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Community & Behavioral Health | Recovery | Social Change


Changing the Conversation

Providing Quality Minority Mental Health Care

08/31/16 02:56 PM | Gloria Dickerson | Health Care, Race, Mental Health

Research on “health care disparities,” the euphemism for unnecessary deaths and adverse outcomes among people from low socioeconomic groups and from communities of color, often attribute them to individual characteristics and structural barriers within mental health systems. Most often an individual’s use of services as well as the way services are arranged and delivered are cited as causes.

I want to begin by commenting on what is going wrong and then discuss what is hopeful in the provider-client relationship. Although research is taking place, there is little agreement about best practices and ethical standards in minority mental health care. The issues of staff bias, racism, institutional racism, prevailing practices, and methods of prioritizing who gets time and attention are omitted from the discussion. Also, questions of discrimination that stem from preconceived notions and racial profiling of African American people and/or questions of how stigma influences medical decisions are absent, if not actively avoided, in discussions of healthcare disparities.

I have experienced how the focus on the business of medicine impacts my medical care. I met with a provider for a couple of years. He would enter the room and go over to the computer. He was preoccupied with documentation. This took up most of our visit. Then, he would place the stethoscope on my chest and tell me to continue my medication.

I stayed with this doctor for two years even though my respiratory and cardiac problems escalated. I felt hopeless—and that starting with a new provider would lead to more of the same. I focused on trying to make the relationship work. I believed if I could get the doctor to see me as an individual, he would provide better health care. This did not work. I realized waiting for this provider to invest in my treatment was futile.

The overbearing pressures in medicine can make even a good provider or staff member succumb to prioritizing the business aspects of medicine. There is little or no time left for building relationships and trying to understand the perspective and stated needs of the patient. This is a systemic problem. The demands of seeing at least four patients an hour within a high stress environment leaves little time to understand patient needs and wishes, plan treatment, and focus on preventive care. When this is compounded by stigma and racism, the situation seems almost unsolvable. Read more of Gloria's thoughts on the effect of health disparities.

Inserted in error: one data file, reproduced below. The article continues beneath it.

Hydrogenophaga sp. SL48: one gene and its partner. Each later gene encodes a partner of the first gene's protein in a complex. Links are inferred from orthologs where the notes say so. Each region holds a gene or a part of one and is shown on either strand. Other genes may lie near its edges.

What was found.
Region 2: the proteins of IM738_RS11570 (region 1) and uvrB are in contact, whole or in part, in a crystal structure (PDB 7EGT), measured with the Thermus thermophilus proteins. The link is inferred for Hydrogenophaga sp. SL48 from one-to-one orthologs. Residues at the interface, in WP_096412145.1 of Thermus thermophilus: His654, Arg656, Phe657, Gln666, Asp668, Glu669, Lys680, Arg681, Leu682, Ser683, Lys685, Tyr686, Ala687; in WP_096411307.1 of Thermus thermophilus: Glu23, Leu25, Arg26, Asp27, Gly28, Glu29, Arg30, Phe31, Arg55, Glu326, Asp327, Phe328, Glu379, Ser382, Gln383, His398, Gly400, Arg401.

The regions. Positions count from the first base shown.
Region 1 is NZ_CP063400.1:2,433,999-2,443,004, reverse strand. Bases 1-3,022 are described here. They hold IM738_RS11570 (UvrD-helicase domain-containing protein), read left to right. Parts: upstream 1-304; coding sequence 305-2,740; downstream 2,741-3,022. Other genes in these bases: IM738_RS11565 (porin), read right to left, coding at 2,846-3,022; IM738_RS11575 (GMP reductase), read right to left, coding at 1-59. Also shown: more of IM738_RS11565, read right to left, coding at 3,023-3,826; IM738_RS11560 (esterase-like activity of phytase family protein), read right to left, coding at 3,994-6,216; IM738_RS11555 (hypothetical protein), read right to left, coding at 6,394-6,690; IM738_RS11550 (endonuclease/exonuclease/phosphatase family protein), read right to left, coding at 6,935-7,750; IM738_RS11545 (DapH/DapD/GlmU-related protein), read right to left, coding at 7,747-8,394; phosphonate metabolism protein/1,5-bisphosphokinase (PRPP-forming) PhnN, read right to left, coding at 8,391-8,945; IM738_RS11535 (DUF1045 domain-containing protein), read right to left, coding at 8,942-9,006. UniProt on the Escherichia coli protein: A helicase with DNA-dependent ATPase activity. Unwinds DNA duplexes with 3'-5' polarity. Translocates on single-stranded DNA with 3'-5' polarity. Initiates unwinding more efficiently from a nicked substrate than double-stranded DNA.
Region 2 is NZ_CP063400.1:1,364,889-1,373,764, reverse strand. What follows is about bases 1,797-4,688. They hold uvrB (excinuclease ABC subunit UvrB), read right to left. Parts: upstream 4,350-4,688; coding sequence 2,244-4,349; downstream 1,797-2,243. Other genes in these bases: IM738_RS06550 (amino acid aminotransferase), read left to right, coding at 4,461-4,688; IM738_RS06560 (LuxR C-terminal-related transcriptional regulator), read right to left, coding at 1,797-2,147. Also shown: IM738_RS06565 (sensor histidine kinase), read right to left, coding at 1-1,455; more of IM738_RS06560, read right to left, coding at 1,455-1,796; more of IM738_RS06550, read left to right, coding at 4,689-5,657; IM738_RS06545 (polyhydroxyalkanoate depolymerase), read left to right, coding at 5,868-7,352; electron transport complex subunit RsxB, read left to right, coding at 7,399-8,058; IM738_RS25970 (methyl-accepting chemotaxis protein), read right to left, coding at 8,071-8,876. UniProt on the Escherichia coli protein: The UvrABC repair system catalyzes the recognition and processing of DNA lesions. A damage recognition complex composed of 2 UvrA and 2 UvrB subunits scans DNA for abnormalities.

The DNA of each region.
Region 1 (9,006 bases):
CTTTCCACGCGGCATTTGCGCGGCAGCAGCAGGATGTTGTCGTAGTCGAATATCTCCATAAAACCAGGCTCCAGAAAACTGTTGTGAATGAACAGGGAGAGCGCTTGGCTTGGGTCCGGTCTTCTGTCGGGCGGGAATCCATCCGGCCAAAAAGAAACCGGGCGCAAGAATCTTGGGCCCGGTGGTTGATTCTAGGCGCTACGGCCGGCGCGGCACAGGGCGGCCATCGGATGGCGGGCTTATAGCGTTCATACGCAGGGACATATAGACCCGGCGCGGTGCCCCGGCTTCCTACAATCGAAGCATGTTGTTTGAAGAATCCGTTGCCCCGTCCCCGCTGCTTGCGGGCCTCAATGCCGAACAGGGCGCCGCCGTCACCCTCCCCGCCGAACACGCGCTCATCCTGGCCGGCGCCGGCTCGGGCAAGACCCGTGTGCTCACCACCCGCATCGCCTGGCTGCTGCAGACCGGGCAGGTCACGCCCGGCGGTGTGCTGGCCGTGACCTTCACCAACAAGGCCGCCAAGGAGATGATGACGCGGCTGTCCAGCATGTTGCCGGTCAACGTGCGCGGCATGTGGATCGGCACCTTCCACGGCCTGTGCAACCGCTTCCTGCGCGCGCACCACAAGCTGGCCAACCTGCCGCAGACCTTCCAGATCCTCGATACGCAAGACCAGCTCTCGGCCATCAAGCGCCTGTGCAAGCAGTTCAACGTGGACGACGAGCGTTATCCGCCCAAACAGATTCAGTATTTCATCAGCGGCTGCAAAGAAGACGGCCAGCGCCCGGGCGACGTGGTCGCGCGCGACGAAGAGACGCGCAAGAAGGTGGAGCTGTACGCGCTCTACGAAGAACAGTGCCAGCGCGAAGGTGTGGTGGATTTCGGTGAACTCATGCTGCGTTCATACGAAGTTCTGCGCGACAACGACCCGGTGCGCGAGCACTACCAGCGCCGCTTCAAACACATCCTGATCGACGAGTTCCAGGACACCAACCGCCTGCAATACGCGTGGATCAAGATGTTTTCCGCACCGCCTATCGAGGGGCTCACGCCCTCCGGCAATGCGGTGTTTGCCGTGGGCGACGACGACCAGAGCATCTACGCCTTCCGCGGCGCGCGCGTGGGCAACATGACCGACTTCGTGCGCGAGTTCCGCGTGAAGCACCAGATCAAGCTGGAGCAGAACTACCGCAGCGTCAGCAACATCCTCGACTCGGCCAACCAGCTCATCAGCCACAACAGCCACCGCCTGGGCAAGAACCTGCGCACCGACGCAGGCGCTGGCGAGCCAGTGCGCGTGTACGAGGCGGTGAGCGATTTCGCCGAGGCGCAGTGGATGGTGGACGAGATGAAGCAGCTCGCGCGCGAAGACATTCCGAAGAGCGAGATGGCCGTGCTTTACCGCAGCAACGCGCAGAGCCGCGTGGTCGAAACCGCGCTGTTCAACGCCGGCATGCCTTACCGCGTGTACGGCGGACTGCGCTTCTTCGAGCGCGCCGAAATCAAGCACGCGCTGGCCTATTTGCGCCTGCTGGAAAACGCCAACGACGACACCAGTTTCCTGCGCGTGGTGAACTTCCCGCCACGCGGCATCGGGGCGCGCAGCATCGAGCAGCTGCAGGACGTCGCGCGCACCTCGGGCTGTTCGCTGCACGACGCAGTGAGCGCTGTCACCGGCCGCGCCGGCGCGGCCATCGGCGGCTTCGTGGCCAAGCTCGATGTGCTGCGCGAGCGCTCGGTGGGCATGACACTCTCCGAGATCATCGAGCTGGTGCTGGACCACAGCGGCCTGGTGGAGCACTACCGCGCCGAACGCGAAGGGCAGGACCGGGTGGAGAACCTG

When racism, bias, and provider attitudes automatically lead to negative judgments about people seeking help, there is little recourse for patients who have been victimized. African American men and women with mental health histories run a risk when they voice “No” in medical settings. Their no is often met with aggressive responses.

On many levels, the outlook for African American access to quality care appears to be hopeless. However, I think there are rays of hope emerging on the horizon. The U.S. Department of Health and Human Services Office of Minority Health is beginning to implement steps to eliminate healthcare disparities. Research is being translated into action and implementation. The concerns of African Americans who have lost loved ones needlessly are being addressed.

In my case, nothing can bring back my brother. However, if the health care system is truly transformed to a place where everyone gets equal access and medical decisions do not spring from considerations of who deserves care, the pain I feel will be somewhat eased. To date, when I am needlessly ignored or bullied in medical settings, I resonate with the injustice of being met with disdain instead of with care. It is a hard pill to swallow. It is stressful knowing any attempts to address incidents of victimization will be met with disbelief and demands that I must prove it happened. If your daughter, mother, or sister had a mental illness, and they were victimized, you might get a glimpse of what I am describing. This is a scenario I wish none of you have experienced.

There are good doctors and staff in medical systems. I urge them to stand up and say no when they see a colleague who is abusing his or her power. I hope there are good people who will stand up to those who bully patients either because of racism or stigma. I hope they will use their voice to actively support vulnerable people who are seeking medical care. Care should be actively visible and transparent in all medical settings. Let's revive trauma-informed, person-centered care and provide care to all who seek medical help!

Hear more from Gloria about her and her brother's experiences in this t3 Podcast "Minority Mental Health Month."

Image by Department of Foreign Affairs and Trade (CC BY 2.0).

Gloria Dickerson

Written by Gloria Dickerson

Gloria Dickerson is a Recovery Specialist at the Center for Social Innovation. Her expertise in recovery derives from academic training and lived experience of recovery from trauma, mental illness, and homelessness. Gloria received a B.S. from Tufts University and has completed master’s level studies in Instructional Design and Psychiatric Rehabilitation.